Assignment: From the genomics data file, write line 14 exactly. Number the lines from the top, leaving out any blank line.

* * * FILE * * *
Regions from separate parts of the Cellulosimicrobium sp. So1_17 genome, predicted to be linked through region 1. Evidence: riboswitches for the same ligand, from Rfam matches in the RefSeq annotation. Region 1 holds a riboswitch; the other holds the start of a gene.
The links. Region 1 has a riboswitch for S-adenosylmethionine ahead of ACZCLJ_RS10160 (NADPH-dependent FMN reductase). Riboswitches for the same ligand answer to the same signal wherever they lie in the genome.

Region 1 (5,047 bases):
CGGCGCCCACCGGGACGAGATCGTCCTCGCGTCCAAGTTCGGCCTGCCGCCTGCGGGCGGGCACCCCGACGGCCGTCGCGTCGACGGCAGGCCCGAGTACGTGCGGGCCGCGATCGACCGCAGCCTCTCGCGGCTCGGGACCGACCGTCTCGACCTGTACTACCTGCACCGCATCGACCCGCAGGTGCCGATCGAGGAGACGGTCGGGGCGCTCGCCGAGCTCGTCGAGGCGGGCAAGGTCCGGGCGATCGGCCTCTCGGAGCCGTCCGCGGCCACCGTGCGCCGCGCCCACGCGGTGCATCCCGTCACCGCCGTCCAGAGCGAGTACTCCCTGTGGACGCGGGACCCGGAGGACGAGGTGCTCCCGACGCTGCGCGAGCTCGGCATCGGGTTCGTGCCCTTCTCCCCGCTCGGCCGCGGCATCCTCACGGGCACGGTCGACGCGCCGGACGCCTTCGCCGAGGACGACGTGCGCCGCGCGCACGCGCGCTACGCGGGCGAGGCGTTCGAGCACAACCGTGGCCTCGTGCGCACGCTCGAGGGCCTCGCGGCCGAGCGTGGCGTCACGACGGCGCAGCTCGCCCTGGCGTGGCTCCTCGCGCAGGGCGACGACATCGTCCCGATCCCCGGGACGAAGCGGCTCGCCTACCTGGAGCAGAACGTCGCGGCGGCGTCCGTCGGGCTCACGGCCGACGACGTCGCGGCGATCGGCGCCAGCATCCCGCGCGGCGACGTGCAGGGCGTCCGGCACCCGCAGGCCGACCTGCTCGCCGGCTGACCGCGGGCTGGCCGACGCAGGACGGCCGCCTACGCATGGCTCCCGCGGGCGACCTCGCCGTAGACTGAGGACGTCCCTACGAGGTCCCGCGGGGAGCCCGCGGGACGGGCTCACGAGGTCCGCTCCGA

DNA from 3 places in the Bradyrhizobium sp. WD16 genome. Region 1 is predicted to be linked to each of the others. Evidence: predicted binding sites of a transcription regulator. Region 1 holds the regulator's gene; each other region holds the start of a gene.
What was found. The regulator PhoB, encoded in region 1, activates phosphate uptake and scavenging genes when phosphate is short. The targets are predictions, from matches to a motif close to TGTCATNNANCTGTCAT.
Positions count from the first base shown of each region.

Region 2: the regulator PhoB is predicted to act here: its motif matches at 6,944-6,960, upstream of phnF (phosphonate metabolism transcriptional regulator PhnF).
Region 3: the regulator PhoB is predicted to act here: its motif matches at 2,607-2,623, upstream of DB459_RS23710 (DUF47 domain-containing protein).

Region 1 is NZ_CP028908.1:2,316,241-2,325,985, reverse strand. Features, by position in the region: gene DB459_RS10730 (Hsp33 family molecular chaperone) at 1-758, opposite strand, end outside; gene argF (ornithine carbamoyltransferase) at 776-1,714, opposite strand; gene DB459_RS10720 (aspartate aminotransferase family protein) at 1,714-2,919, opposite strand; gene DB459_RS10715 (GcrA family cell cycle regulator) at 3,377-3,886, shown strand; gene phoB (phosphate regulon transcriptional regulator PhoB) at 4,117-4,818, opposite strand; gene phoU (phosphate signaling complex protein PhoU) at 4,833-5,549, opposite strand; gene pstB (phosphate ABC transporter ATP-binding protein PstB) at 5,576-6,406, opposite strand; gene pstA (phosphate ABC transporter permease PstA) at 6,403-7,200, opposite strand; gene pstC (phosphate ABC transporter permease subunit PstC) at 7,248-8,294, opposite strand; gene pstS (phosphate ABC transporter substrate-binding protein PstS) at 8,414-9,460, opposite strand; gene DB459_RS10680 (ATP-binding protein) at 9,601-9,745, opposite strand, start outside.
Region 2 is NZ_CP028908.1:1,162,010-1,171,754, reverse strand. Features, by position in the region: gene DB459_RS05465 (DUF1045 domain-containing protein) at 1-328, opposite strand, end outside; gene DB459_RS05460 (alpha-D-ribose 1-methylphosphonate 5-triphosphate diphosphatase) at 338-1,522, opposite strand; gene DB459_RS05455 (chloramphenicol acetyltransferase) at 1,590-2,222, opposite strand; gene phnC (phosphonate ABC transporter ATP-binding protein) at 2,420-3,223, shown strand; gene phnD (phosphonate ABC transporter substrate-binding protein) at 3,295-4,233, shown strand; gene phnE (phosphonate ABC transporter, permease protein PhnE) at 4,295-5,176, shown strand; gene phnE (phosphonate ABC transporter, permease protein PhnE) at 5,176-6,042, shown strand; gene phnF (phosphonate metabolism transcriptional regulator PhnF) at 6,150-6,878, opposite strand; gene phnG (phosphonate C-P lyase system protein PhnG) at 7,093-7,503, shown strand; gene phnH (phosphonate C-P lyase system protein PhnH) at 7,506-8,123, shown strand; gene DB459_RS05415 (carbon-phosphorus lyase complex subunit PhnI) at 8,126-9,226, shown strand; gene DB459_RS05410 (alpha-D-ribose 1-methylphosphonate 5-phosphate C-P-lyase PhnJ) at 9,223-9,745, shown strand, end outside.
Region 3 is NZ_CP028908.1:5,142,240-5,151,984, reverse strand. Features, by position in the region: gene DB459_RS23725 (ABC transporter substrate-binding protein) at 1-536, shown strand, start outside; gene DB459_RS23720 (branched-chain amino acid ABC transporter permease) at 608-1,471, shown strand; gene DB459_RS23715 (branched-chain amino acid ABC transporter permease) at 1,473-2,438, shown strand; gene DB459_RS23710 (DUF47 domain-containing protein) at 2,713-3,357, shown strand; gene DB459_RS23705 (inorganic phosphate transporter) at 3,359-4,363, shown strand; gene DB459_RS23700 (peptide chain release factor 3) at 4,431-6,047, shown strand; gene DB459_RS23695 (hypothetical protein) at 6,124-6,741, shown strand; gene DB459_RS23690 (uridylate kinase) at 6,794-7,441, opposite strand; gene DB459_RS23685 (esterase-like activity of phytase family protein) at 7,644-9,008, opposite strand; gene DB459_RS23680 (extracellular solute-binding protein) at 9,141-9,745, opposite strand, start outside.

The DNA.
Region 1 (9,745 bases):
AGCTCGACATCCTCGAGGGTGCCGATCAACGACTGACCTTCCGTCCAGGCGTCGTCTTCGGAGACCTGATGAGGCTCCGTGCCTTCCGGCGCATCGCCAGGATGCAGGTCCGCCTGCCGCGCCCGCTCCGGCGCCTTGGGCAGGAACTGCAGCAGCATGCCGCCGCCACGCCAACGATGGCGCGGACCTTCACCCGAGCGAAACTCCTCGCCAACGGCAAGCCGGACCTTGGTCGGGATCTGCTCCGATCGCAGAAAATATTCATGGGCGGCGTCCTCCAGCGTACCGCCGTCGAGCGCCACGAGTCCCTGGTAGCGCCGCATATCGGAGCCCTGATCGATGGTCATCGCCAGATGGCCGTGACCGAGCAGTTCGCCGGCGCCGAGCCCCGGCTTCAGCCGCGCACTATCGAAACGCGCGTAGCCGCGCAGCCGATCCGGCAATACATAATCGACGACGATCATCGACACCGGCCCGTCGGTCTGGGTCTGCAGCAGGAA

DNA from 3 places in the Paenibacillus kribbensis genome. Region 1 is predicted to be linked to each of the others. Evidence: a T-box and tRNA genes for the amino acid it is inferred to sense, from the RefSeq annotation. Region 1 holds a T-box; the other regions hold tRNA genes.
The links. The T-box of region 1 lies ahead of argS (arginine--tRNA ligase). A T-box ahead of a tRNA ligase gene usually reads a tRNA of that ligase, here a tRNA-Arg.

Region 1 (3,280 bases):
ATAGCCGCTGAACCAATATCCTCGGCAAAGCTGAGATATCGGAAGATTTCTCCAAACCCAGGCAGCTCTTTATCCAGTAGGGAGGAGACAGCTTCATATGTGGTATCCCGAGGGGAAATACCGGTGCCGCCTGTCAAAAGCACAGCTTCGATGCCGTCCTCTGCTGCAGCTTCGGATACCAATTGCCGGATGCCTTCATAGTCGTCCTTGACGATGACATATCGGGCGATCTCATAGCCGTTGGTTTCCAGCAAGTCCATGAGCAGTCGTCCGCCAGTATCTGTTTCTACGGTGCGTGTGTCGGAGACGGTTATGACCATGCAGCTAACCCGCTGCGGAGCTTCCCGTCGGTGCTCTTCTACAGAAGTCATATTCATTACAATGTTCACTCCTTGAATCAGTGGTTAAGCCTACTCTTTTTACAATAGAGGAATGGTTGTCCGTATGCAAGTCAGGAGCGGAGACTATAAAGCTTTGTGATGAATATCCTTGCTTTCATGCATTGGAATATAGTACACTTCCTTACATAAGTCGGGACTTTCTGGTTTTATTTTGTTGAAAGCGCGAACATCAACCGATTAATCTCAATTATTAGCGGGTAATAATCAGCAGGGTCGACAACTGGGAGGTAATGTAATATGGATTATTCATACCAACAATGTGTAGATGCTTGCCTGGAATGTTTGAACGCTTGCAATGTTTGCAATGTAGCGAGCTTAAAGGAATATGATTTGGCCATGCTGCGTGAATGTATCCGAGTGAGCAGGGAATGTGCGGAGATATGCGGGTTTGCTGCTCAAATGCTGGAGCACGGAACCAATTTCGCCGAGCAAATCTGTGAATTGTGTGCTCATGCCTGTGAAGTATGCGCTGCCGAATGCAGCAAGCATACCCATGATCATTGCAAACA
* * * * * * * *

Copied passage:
Region 1 (9,745 bases):